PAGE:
3 Major Design Philosophies: Working Stress, Ultimate Load and Limit State

Three Major Design Philosophies

A design philosophy is a set of assumptions and procedures which are used to meet the conditions of serviceability, safety, economy and functionality of the structure. Several design philosophies have been introduced from different parts of the world. Some of the design philosophies that has been used by engineers are

  1. Working Stress Method(WSM)/ Allowable Stress Design (ASD)
  2. Ultimate Load Method (ULM)
  3. Limit State Method(LSM)
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The earliest one is working stress method, which was introduced in 20th century. This is based on linear elastic theory. This method was used in IS 456 till revision IS 456:2000.  In 1950s Ultimate Load method was introduced which is based on the ultimate load which can be carried out by material. Its acceptance can be seen in ACI code in 1956 and British codes in 1957 and Indian codes in 1964. The most recently accepted code of practice is based on Limit State method. This is used in IS 456 from revision IS 456:2000, British code CP 110(1973) (now BS 8110(1997)) and ACI 318-71 (now ACI 318-95).

Working Stress Method/ Allowable Stress Design

Working stress method is used for the design of Reinforced concrete, Steel and Timber structures. The main assumption in the WSM is that the behaviour of structural material is restricted with in linear-elastic region and the safety of it is ensured by restricting the stresses coming on the members by working loads. Thus the allowable stresses will come in the linear portion (i.e., initial phase) of the stress-strain curve. Thus a factor of safety was introduced to the design

Factor of safety is the ratio of strength of material to the permissible stress”

Yielding of Steel _ Stress Strain Curve

Yielding of Steel – Stress Strain Curve

When we consider the effect of creep, shrinkage, stress concentrations and others secondary effects the assumption of material behavior in the elastic range will not hold. These will lead to increase of stresses into the inelastic range. WSM cannot account for loads acting simultaneously, but has different degrees of uncertainty. It cannot account for the loads having counteracting effects, such as dead load and wind load. The above will lead to non-conservative design. Working Stress method will lead to large FOS and over-sized sections, thus reducing the design economy.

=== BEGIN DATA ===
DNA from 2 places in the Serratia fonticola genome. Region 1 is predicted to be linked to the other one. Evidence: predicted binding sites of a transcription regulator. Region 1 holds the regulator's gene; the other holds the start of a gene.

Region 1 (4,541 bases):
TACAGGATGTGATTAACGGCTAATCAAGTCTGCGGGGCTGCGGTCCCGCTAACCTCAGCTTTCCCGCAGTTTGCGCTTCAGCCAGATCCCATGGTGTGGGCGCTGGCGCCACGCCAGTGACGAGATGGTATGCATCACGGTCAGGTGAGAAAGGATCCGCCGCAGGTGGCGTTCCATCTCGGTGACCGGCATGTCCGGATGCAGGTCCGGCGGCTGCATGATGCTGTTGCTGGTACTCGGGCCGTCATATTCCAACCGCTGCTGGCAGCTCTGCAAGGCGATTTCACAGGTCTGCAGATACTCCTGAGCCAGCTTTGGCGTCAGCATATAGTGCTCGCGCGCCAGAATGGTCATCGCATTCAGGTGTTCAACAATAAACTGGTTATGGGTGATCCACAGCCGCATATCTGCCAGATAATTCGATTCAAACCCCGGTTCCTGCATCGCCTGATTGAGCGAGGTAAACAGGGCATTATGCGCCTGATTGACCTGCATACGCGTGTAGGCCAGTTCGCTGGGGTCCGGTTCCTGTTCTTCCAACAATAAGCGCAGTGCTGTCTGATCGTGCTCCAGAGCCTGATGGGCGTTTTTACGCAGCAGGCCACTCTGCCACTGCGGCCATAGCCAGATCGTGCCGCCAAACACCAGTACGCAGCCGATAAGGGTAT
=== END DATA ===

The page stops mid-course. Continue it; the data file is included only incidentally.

WSM is still being using in special structures such as water tanks, chimneys in India. Elastic regions holds good in serviceability checks such as crack width, deflection etc.

Ultimate Load Method

This is also known as load factor method or ultimate strength method. In this we make use of the nonlinear region of stress strain curves of steel and concrete. The safety is ensured by introducing load factor.

“Load factor is the ratio of ultimate strength to the service loads”

The ULM makes it possible to consider the effects of different loads acting simultaneously thus solving the shortcomings of WSM. As the ultimate strength of the material is considered we will get much slender sections for columns and beams compared to WSM method. But the serviceability criteria is not met because of large deflections and cracks in the sections. The fall-back in the method was that even though the nonlinear stress strain behaviour of was considered sections but the nonlinear analysis of the structural was not carried out for the load effects. Thus the stress distribution at ultimate load was just the magnification of service load by load factor following the linear elastic theory.

Limit State Method

This philosophy is an advancement over the traditional design philosophies. It considers the safety at the ultimate load and serviceability at the working load, sort of extension of the WSM and ULM.

“Limit state is the state of impending failure, beyond which a structure ceases to perform its intended function satisfactorily, in terms of either safety or serviceability.”

There are 2 types of limit states

  1. Ultimate Limit State: It considers strength, overturning, fatigue, sliding etc.
  2. Serviceability Limit State: It considers crack width, deflection, vibration etc.
Spalling of Concrete slab due to corrosion

Spalling of Concrete slab due to corrosion

It uses multiple safety factors for the required safety and serviceability at the ultimate load and working load respectively by considering all limit states. These are called “partial safety factors”.

Partial safety factor for materials:

The strength of concrete in actual structure is taken as (0.67 *characteristic strength), i.e. 0.67 fck. The partial safety factor (for ultimate limit state) for concrete is 1.5 and that for steel is 1.15. The value is higher for concrete as it is expected to have more variability compared to steel. The partial safety factor (for serviceability limit state) for concrete and that for steel is taken as 1.0. This is taken as unity as we are interested in estimating the actual deflections are crack width during service loads.

Partial safety factor for loads:

Various load combinations is specified in IS 456 are

For Ultimate limit states

  • UL = 1.5(DL+LL)
  • UL = 1.5(DL+QL) OR 0.9DL+1.5QL
  • UL = 1.2(DL+LL+QL)

The load factor of 1.2 is considered for the combination of three because the probability of the three loads reaching its peak together are less.

For serviceability limit states

  • SL = 1.0 (DL+LL)
  • SL = 1.0 (DL+QL)
  • SL = 1.0DL+ 0.8LL+ 0.8 QL

The load factor is taken as 0.8 in the third case as the probability of wind load or earthquake load acting with the peak of live load is less. For all cases the safety factor is taken as 1.0 as we are considering the serviceability of structure here.

Where DL is dead load, LL is live load and QL is earthquake/wind load.

 

 

 

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